Throwback Thursday | South Pasadena’s Three Rose Parade Floats

A look back at the time our town had the rare honor of displaying 3 floats for the Tournament of Roses parade in Pasadena

PHOTO: Rick Thomas Collection | SouthPasadenan.com | South Pasadena Float, Tournament of Roses Parade (1959)

Since 1892, South Pasadena has entered a self-build “float” in the Tournament of Roses Parade. Our city also has the distinction of having not one, not two, but THREE floats entered at the same time in the parade.

PHOTO: Rick Thomas Collection | SouthPasadenan.com | South Pasadena Float, Tournament of Roses Parade

During the early 20th century (over 30 years), South Pasadena had three floats in the parade from:

  • South Pasadena – since 1892
  • Raymond Hotel – 1892-1894, and 1902-1931
  • Cawston Ostrich Farm – 1898-1933
PHOTO: Rick Thomas Collection | SouthPasadenan.com | Raymond Hotel Float, Tournament of Roses Parade (1928)

During the 1920s, South Pasadena city entries are box-like floats about the size of a luxury SUV.

PHOTO: Rick Thomas Collection | SouthPasadenan.com | Rick Thomas Collection | Cawston Ostrich Farm Float, Tournament of Roses Parade (1922)
PHOTO: Rick Thomas Collection | SouthPasadenan.com | South Pasadena Float, Tournament of Roses Parade (1923)

During the 1930s, our city floats begin to appear as they do today.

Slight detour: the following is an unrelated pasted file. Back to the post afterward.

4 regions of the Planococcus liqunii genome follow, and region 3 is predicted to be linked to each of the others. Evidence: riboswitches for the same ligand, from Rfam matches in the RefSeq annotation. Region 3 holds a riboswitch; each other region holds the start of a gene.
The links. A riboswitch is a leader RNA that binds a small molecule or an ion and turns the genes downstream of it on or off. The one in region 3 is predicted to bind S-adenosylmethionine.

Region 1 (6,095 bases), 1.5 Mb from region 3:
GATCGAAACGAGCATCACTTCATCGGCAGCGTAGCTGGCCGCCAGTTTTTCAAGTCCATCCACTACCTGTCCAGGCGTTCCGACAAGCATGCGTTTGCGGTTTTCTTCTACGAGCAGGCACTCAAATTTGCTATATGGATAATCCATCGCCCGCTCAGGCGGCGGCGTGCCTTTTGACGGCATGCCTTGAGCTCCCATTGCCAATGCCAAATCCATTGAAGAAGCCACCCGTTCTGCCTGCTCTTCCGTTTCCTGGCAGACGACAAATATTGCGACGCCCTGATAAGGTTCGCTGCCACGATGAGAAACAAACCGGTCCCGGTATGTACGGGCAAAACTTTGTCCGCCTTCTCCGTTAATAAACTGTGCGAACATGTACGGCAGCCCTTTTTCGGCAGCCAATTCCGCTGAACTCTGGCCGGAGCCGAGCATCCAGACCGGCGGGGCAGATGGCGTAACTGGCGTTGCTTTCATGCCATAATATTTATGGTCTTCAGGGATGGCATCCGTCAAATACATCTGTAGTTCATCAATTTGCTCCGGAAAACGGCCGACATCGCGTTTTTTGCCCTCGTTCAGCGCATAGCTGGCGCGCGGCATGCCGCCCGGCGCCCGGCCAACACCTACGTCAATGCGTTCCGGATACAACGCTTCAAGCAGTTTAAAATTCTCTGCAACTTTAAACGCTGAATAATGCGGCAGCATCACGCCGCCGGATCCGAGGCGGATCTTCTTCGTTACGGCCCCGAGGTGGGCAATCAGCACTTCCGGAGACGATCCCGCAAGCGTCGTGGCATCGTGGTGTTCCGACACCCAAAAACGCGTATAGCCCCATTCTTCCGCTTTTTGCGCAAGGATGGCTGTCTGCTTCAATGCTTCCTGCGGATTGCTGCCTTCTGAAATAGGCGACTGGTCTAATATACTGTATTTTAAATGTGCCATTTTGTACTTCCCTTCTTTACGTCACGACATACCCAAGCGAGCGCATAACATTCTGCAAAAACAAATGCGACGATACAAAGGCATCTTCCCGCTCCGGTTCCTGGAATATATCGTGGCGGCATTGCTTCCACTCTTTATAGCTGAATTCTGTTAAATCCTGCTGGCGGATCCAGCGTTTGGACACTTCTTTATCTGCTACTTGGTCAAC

PHOTO: Rick Thomas Collection | SouthPasadenan.com | South Pasadena Float, Tournament of Roses Parade (1925)
PHOTO: Rick Thomas Collection | SouthPasadenan.com | South Pasadena Float, Tournament of Roses Parade (1935)
PHOTO: Rick Thomas Collection | SouthPasadenan.com | South Pasadena Float, Tournament of Roses Parade (1936)

Throwback Thursday is written and produced by Rick Thomas

Author Rick Thomas is the former museum curator and vice-chair of education for the South Pasadena Preservation Foundation. He served on the South Pasadena Natural Resources Commission, helping to maintain a strict policy protecting the city’s great old-growth trees. Using touchstone photographs from his own collection—one of the San Gabriel Valley’s largest accumulations of historical images and artifacts—as well as national, state, and local historical archives, Thomas provides a window to his city’s past and an understanding of why its preservation is so important.

LEAVE A REPLY

Please enter your comment!
Please enter your name here